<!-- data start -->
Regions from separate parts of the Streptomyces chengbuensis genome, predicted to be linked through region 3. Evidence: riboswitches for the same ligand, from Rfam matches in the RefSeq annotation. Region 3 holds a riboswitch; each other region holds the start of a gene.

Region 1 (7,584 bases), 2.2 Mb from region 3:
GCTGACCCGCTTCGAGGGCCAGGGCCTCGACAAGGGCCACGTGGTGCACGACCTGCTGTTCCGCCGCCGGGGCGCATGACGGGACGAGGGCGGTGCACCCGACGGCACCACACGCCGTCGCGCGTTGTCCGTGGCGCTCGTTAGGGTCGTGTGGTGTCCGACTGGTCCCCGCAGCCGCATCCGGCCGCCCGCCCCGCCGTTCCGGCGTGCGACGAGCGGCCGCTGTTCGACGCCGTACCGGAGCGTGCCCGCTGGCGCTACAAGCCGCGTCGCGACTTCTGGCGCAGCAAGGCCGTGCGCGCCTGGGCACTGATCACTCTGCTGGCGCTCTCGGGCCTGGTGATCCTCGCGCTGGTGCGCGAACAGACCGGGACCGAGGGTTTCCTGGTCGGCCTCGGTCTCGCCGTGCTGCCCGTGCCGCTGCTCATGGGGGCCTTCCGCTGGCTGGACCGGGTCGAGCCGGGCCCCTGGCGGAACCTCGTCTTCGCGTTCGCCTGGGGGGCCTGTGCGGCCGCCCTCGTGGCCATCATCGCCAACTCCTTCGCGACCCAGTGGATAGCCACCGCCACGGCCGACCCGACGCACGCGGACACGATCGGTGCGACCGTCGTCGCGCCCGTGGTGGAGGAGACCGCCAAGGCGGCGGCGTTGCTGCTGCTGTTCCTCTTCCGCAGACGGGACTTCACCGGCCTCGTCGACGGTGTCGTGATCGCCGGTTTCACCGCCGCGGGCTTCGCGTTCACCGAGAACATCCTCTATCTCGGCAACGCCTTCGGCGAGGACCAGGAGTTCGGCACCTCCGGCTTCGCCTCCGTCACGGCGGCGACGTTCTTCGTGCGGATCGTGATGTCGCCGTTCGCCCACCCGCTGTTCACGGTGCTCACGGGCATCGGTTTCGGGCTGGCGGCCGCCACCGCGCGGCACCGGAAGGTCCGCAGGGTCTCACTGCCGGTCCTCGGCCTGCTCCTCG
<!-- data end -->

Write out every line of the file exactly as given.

Regions from separate parts of the Streptomyces chengbuensis genome, predicted to be linked through region 3. Evidence: riboswitches for the same ligand, from Rfam matches in the RefSeq annotation. Region 3 holds a riboswitch; each other region holds the start of a gene.

Region 1 (7,584 bases), 2.2 Mb from region 3:
GCTGACCCGCTTCGAGGGCCAGGGCCTCGACAAGGGCCACGTGGTGCACGACCTGCTGTTCCGCCGCCGGGGCGCATGACGGGACGAGGGCGGTGCACCCGACGGCACCACACGCCGTCGCGCGTTGTCCGTGGCGCTCGTTAGGGTCGTGTGGTGTCCGACTGGTCCCCGCAGCCGCATCCGGCCGCCCGCCCCGCCGTTCCGGCGTGCGACGAGCGGCCGCTGTTCGACGCCGTACCGGAGCGTGCCCGCTGGCGCTACAAGCCGCGTCGCGACTTCTGGCGCAGCAAGGCCGTGCGCGCCTGGGCACTGATCACTCTGCTGGCGCTCTCGGGCCTGGTGATCCTCGCGCTGGTGCGCGAACAGACCGGGACCGAGGGTTTCCTGGTCGGCCTCGGTCTCGCCGTGCTGCCCGTGCCGCTGCTCATGGGGGCCTTCCGCTGGCTGGACCGGGTCGAGCCGGGCCCCTGGCGGAACCTCGTCTTCGCGTTCGCCTGGGGGGCCTGTGCGGCCGCCCTCGTGGCCATCATCGCCAACTCCTTCGCGACCCAGTGGATAGCCACCGCCACGGCCGACCCGACGCACGCGGACACGATCGGTGCGACCGTCGTCGCGCCCGTGGTGGAGGAGACCGCCAAGGCGGCGGCGTTGCTGCTGCTGTTCCTCTTCCGCAGACGGGACTTCACCGGCCTCGTCGACGGTGTCGTGATCGCCGGTTTCACCGCCGCGGGCTTCGCGTTCACCGAGAACATCCTCTATCTCGGCAACGCCTTCGGCGAGGACCAGGAGTTCGGCACCTCCGGCTTCGCCTCCGTCACGGCGGCGACGTTCTTCGTGCGGATCGTGATGTCGCCGTTCGCCCACCCGCTGTTCACGGTGCTCACGGGCATCGGTTTCGGGCTGGCGGCCGCCACCGCGCGGCACCGGAAGGTCCGCAGGGTCTCACTGCCGGTCCTCGGCCTGCTCCTCG